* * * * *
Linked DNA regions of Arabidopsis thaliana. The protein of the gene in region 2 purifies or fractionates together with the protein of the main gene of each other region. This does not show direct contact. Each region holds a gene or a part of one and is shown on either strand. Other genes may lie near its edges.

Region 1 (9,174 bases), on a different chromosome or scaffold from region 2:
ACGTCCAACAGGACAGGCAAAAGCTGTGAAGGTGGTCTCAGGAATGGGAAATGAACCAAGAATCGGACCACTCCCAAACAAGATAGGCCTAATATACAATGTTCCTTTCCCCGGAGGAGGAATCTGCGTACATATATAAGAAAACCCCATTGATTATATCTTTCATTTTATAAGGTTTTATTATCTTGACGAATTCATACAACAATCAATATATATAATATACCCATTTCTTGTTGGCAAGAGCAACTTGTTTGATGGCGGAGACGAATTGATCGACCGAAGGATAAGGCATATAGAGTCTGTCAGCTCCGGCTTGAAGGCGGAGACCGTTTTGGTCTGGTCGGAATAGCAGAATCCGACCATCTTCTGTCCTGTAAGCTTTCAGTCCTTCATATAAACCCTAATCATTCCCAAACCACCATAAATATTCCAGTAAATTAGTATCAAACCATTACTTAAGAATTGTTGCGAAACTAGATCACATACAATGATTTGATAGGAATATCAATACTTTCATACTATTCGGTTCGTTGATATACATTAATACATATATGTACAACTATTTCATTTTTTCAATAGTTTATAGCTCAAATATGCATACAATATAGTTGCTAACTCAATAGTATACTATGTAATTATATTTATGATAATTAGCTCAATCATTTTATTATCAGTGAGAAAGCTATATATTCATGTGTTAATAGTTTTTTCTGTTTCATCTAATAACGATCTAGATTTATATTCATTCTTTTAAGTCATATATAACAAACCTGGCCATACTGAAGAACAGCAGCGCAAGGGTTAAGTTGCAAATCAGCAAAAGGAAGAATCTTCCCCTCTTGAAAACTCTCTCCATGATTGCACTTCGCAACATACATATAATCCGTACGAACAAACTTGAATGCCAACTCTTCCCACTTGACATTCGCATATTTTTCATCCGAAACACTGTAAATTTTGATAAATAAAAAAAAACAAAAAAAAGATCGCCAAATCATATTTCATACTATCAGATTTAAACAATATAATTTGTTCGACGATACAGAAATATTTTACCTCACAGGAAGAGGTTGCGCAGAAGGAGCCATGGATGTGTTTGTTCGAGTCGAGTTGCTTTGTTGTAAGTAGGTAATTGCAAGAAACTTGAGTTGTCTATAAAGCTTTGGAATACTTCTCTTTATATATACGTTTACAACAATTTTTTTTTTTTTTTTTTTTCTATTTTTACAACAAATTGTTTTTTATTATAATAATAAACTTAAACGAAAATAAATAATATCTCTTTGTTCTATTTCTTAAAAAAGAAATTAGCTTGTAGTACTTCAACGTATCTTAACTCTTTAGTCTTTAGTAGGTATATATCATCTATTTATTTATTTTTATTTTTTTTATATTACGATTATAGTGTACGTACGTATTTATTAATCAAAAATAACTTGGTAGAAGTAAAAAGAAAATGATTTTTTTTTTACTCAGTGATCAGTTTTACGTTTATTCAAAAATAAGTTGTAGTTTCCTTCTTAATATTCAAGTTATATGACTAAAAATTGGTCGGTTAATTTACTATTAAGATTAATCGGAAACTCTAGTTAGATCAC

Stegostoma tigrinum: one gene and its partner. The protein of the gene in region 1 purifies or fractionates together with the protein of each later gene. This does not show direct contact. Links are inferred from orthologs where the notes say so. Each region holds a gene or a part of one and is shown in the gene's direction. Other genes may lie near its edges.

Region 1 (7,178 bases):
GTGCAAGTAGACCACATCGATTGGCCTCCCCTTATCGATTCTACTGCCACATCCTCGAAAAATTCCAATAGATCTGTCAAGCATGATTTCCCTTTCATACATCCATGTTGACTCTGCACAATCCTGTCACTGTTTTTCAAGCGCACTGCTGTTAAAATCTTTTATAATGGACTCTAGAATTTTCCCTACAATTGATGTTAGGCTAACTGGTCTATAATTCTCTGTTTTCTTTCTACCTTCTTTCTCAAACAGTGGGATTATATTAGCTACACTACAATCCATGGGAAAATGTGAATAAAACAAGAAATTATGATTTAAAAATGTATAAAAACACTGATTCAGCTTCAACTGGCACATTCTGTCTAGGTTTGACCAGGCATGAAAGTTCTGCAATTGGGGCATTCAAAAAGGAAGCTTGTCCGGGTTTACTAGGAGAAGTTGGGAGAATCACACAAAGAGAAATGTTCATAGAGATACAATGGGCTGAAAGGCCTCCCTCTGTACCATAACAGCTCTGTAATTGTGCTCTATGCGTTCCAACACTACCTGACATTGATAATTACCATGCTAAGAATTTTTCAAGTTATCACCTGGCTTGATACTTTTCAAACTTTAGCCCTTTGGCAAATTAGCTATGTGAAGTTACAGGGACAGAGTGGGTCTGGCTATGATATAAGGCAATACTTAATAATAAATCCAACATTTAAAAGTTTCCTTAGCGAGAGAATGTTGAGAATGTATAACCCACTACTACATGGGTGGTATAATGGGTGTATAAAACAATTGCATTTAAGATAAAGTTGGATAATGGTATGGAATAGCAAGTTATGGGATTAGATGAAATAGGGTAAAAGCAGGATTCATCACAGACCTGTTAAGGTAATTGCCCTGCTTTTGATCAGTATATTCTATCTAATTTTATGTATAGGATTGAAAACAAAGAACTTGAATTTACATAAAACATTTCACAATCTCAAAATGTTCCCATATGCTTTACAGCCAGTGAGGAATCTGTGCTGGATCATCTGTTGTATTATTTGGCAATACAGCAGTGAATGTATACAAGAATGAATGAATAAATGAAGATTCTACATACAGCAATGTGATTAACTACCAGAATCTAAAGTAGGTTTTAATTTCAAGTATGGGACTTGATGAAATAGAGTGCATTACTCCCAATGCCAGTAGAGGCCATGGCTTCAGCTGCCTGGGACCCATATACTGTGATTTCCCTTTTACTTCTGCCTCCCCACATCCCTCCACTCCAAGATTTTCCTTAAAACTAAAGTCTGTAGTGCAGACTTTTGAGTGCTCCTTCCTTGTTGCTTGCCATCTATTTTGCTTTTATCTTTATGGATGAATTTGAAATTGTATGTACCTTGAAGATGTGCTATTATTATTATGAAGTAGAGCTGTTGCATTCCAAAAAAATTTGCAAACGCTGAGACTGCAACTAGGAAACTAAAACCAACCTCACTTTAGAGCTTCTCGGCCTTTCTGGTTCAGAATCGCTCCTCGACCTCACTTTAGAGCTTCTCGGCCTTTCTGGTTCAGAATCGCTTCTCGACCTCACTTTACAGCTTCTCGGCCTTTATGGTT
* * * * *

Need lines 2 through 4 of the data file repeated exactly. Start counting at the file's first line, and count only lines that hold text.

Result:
Region 1 (9,174 bases), on a different chromosome or scaffold from region 2:
ACGTCCAACAGGACAGGCAAAAGCTGTGAAGGTGGTCTCAGGAATGGGAAATGAACCAAGAATCGGACCACTCCCAAACAAGATAGGCCTAATATACAATGTTCCTTTCCCCGGAGGAGGAATCTGCGTACATATATAAGAAAACCCCATTGATTATATCTTTCATTTTATAAGGTTTTATTATCTTGACGAATTCATACAACAATCAATATATATAATATACCCATTTCTTGTTGGCAAGAGCAACTTGTTTGATGGCGGAGACGAATTGATCGACCGAAGGATAAGGCATATAGAGTCTGTCAGCTCCGGCTTGAAGGCGGAGACCGTTTTGGTCTGGTCGGAATAGCAGAATCCGACCATCTTCTGTCCTGTAAGCTTTCAGTCCTTCATATAAACCCTAATCATTCCCAAACCACCATAAATATTCCAGTAAATTAGTATCAAACCATTACTTAAGAATTGTTGCGAAACTAGATCACATACAATGATTTGATAGGAATATCAATACTTTCATACTATTCGGTTCGTTGATATACATTAATACATATATGTACAACTATTTCATTTTTTCAATAGTTTATAGCTCAAATATGCATACAATATAGTTGCTAACTCAATAGTATACTATGTAATTATATTTATGATAATTAGCTCAATCATTTTATTATCAGTGAGAAAGCTATATATTCATGTGTTAATAGTTTTTTCTGTTTCATCTAATAACGATCTAGATTTATATTCATTCTTTTAAGTCATATATAACAAACCTGGCCATACTGAAGAACAGCAGCGCAAGGGTTAAGTTGCAAATCAGCAAAAGGAAGAATCTTCCCCTCTTGAAAACTCTCTCCATGATTGCACTTCGCAACATACATATAATCCGTACGAACAAACTTGAATGCCAACTCTTCCCACTTGACATTCGCATATTTTTCATCCGAAACACTGTAAATTTTGATAAATAAAAAAAAACAAAAAAAAGATCGCCAAATCATATTTCATACTATCAGATTTAAACAATATAATTTGTTCGACGATACAGAAATATTTTACCTCACAGGAAGAGGTTGCGCAGAAGGAGCCATGGATGTGTTTGTTCGAGTCGAGTTGCTTTGTTGTAAGTAGGTAATTGCAAGAAACTTGAGTTGTCTATAAAGCTTTGGAATACTTCTCTTTATATATACGTTTACAACAATTTTTTTTTTTTTTTTTTTTCTATTTTTACAACAAATTGTTTTTTATTATAATAATAAACTTAAACGAAAATAAATAATATCTCTTTGTTCTATTTCTTAAAAAAGAAATTAGCTTGTAGTACTTCAACGTATCTTAACTCTTTAGTCTTTAGTAGGTATATATCATCTATTTATTTATTTTTATTTTTTTTATATTACGATTATAGTGTACGTACGTATTTATTAATCAAAAATAACTTGGTAGAAGTAAAAAGAAAATGATTTTTTTTTTACTCAGTGATCAGTTTTACGTTTATTCAAAAATAAGTTGTAGTTTCCTTCTTAATATTCAAGTTATATGACTAAAAATTGGTCGGTTAATTTACTATTAAGATTAATCGGAAACTCTAGTTAGATCAC

Stegostoma tigrinum: one gene and its partner. The protein of the gene in region 1 purifies or fractionates together with the protein of each later gene. This does not show direct contact. Links are inferred from orthologs where the notes say so. Each region holds a gene or a part of one and is shown in the gene's direction. Other genes may lie near its edges.